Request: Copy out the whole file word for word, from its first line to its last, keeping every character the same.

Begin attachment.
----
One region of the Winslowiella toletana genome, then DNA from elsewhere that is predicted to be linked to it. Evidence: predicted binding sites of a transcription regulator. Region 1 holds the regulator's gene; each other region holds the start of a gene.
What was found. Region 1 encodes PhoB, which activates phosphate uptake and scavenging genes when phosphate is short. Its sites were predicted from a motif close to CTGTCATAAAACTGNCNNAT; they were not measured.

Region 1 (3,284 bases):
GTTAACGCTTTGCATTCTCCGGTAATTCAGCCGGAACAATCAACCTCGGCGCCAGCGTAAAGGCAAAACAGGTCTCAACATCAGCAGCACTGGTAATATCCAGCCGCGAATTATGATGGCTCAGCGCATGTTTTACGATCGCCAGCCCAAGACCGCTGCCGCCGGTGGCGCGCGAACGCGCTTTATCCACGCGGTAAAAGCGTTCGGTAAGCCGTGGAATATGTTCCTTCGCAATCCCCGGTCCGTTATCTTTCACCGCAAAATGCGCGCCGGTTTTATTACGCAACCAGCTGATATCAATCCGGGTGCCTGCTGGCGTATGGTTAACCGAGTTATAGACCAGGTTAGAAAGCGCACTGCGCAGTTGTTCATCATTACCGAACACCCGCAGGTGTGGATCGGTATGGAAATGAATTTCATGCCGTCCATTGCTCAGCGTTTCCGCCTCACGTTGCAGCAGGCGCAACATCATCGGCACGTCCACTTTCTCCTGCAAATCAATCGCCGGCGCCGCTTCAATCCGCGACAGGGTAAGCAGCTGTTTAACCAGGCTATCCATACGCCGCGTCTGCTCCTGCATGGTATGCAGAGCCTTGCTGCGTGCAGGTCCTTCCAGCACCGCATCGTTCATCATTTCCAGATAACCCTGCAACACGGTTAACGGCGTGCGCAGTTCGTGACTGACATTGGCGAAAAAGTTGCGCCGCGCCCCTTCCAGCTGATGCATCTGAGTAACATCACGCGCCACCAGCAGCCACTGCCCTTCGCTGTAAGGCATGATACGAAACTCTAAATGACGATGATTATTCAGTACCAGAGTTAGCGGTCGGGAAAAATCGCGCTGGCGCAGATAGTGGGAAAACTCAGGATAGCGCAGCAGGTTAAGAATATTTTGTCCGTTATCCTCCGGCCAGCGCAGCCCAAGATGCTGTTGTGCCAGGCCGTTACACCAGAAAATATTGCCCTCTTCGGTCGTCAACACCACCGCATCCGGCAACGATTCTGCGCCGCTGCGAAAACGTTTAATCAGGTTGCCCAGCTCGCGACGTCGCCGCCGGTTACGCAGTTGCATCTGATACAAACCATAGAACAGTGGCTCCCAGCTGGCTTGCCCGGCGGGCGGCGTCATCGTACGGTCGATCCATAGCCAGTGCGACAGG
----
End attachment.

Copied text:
One region of the Winslowiella toletana genome, then DNA from elsewhere that is predicted to be linked to it. Evidence: predicted binding sites of a transcription regulator. Region 1 holds the regulator's gene; each other region holds the start of a gene.
What was found. Region 1 encodes PhoB, which activates phosphate uptake and scavenging genes when phosphate is short. Its sites were predicted from a motif close to CTGTCATAAAACTGNCNNAT; they were not measured.

Region 1 (3,284 bases):
GTTAACGCTTTGCATTCTCCGGTAATTCAGCCGGAACAATCAACCTCGGCGCCAGCGTAAAGGCAAAACAGGTCTCAACATCAGCAGCACTGGTAATATCCAGCCGCGAATTATGATGGCTCAGCGCATGTTTTACGATCGCCAGCCCAAGACCGCTGCCGCCGGTGGCGCGCGAACGCGCTTTATCCACGCGGTAAAAGCGTTCGGTAAGCCGTGGAATATGTTCCTTCGCAATCCCCGGTCCGTTATCTTTCACCGCAAAATGCGCGCCGGTTTTATTACGCAACCAGCTGATATCAATCCGGGTGCCTGCTGGCGTATGGTTAACCGAGTTATAGACCAGGTTAGAAAGCGCACTGCGCAGTTGTTCATCATTACCGAACACCCGCAGGTGTGGATCGGTATGGAAATGAATTTCATGCCGTCCATTGCTCAGCGTTTCCGCCTCACGTTGCAGCAGGCGCAACATCATCGGCACGTCCACTTTCTCCTGCAAATCAATCGCCGGCGCCGCTTCAATCCGCGACAGGGTAAGCAGCTGTTTAACCAGGCTATCCATACGCCGCGTCTGCTCCTGCATGGTATGCAGAGCCTTGCTGCGTGCAGGTCCTTCCAGCACCGCATCGTTCATCATTTCCAGATAACCCTGCAACACGGTTAACGGCGTGCGCAGTTCGTGACTGACATTGGCGAAAAAGTTGCGCCGCGCCCCTTCCAGCTGATGCATCTGAGTAACATCACGCGCCACCAGCAGCCACTGCCCTTCGCTGTAAGGCATGATACGAAACTCTAAATGACGATGATTATTCAGTACCAGAGTTAGCGGTCGGGAAAAATCGCGCTGGCGCAGATAGTGGGAAAACTCAGGATAGCGCAGCAGGTTAAGAATATTTTGTCCGTTATCCTCCGGCCAGCGCAGCCCAAGATGCTGTTGTGCCAGGCCGTTACACCAGAAAATATTGCCCTCTTCGGTCGTCAACACCACCGCATCCGGCAACGATTCTGCGCCGCTGCGAAAACGTTTAATCAGGTTGCCCAGCTCGCGACGTCGCCGCCGGTTACGCAGTTGCATCTGATACAAACCATAGAACAGTGGCTCCCAGCTGGCTTGCCCGGCGGGCGGCGTCATCGTACGGTCGATCCATAGCCAGTGCGACAGG